You are going into battle, and just like George Washington, you will win if you survive. And you can survive. I did. Some people will try to offer you soft calming words of support, but the bottom line you are going into your own battle and you need to prepare yourself to survive.

I am a woman who worked as a trial attorney in this very strong era of "glass ceilings" for women. Never knew what professional "sword" I would be having to deal with each day. No mentor or help from another attorney. Only three female attorneys in a firm of 70-80 attorneys.

Trial law is not like TV; it is literally a battleground and I kept showing up and doing my damnest to do what was demanded of me until the partners knew my work ethic and agreed to certain simple accommodations that made life a bit easier for me to deal with my anxiety and chronic pain. And that saved my teeth too. (If you vomit too much the acid eventually is going to rot your teeth.) If you are grinding your teeth due to anxiety, try one of the inexpensive bite guards to wear at night to keep the grinding from ruining your teeth in your sleep. I have a professionally made one that has last 20 years and it helps big time.

In my situation, I saw I could arrive at the office several hours before anyone else, and leave earlier than many to avoid the rush hour traffic home and I could take several hours of work with me to do at home that evening instead by avoiding that anxiety type of traffic.

I avoided driving 1 1/2 hours of bumper to bumper anxiety traffic each way; reduced to 30 minutes each way with very little traffic.

And If occasionally I needed to telecommute from home rather than drive, the firm was ok with that. They looked like a shining example of a firm accommodating an associate with a disability under the ADA when it was a new law. While I would never not have anxiety, I had a meaningful career where I could make a difference for representing or defending clients in my situation. In fact, if I didn't feel anxiety, I knew there was something I should be doing in my job that I might have missed.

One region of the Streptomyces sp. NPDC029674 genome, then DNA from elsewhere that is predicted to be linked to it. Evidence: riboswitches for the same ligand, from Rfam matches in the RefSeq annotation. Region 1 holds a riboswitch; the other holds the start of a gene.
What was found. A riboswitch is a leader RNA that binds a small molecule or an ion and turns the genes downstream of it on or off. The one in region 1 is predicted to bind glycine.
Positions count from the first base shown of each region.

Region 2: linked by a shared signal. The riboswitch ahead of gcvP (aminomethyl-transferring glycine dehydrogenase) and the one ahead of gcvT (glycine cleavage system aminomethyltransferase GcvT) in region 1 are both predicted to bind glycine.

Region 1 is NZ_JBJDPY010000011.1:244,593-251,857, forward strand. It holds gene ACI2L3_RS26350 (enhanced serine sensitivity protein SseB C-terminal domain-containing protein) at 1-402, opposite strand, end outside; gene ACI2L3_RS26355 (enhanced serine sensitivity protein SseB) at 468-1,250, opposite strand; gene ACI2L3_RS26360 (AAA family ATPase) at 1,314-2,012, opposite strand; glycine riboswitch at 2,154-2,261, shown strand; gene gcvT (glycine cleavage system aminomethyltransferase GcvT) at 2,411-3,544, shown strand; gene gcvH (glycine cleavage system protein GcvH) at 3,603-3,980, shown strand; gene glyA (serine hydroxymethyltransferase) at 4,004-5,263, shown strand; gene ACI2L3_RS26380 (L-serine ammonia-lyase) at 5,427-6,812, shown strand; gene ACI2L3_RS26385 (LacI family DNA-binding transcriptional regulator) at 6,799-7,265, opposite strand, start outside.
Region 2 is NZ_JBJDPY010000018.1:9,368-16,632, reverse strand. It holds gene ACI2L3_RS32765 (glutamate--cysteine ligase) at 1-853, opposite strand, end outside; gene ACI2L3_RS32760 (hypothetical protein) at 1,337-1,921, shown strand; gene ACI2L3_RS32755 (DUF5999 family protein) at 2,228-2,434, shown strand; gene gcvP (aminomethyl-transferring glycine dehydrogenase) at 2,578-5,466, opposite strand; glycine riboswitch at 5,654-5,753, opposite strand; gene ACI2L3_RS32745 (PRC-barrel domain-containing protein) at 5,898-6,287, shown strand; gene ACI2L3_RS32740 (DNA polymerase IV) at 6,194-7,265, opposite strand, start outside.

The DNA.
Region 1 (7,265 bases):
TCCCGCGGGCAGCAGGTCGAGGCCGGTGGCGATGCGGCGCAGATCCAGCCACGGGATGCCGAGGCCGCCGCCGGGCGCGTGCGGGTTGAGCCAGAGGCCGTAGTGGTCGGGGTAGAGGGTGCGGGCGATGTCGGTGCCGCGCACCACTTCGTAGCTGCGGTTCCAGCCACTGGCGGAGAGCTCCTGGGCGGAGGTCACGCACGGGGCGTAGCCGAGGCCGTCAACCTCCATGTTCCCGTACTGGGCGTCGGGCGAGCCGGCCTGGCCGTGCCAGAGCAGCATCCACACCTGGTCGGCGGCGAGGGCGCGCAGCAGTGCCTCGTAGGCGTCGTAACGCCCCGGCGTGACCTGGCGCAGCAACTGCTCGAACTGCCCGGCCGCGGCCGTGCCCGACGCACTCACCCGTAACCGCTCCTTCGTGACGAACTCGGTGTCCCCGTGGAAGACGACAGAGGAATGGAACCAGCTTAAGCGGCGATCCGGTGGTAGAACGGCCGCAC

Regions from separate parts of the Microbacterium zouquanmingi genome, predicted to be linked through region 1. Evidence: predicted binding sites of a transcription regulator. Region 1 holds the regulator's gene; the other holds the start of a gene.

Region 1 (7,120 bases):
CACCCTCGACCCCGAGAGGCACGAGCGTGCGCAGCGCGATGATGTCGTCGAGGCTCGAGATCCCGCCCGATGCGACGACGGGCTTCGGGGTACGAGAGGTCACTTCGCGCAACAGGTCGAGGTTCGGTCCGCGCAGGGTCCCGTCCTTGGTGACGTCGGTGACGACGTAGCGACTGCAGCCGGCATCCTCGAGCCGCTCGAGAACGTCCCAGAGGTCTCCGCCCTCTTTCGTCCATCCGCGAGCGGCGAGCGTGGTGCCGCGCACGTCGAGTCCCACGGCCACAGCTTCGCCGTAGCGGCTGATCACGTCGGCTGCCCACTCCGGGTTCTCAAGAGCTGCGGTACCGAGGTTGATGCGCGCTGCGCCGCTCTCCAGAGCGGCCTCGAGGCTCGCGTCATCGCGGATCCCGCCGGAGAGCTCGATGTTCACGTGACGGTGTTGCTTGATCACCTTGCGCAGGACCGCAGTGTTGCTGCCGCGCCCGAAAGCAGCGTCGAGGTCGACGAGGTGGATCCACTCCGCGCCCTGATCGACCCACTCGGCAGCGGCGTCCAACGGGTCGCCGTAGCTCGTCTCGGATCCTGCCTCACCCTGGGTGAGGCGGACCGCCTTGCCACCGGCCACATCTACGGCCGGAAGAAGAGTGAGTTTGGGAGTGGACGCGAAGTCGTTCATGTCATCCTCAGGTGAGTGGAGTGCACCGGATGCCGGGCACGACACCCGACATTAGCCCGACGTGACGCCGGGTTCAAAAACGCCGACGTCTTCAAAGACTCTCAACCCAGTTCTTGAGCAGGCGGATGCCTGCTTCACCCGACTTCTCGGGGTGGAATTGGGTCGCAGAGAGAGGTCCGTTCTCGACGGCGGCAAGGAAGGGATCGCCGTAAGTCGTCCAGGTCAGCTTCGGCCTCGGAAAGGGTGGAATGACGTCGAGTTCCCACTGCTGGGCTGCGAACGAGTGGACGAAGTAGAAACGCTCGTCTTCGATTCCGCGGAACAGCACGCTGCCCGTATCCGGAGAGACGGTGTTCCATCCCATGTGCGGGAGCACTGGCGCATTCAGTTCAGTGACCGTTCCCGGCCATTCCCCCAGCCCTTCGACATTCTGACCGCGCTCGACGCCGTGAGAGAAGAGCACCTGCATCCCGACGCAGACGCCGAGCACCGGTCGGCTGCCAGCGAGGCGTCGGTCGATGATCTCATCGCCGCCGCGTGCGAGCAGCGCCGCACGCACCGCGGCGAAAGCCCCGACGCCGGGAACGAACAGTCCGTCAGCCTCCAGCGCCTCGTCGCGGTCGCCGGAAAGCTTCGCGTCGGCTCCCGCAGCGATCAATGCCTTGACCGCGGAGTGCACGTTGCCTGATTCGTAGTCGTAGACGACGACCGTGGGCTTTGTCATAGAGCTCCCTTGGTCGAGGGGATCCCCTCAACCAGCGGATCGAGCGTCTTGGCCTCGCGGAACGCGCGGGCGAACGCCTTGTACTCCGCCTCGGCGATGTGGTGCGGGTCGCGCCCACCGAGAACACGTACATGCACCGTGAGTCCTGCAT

So basically I was you, and in a job that always added more stress to what you and I already deal with (with the chronic pain)

Have no idea if this helps you. I don't know if this will give you some ideas how to help you stay on the job long enough for you to develop a reputation of an employee that could be counted upon so you could figure out what accommodations would make work easier with your anxiety, but I hope so.

IF YOU ARE IN THE US, If you should have a doctor treating you to back you, and if you can do the ESSENTIAL RESPONSIBILITIES of your job in spite of your anxiety, the modification of the nonessential parts under law is available to you. And your employer may get some brownie points from the US government for cooperating with the requirements under the ADA.

Good.luck. You can do this, If I could, you can. And I did pull the car over sometimes.:)

And I wasn't the only attorney keeping a bottle of Pepto Bismol in a drawer. Avoid coffee and anything with caffeine. Sometimes you may feel that you are living to work, instead of working to live.....that happens....but it passes...and then it happens again..... that's life.

Let me know what and how you do. PM me if you want. I mean that. I was really in your shoes, I think I understand, but you have a supportive spouse, so you have one great advantage I did not have. :)

And....after a few short years, an attorney admitted to the Supreme Court of the United States submitted a motion to the Court to admit me as an attorney and counselor of the Court. (In spite of the anxiety and pain and vomiting. :)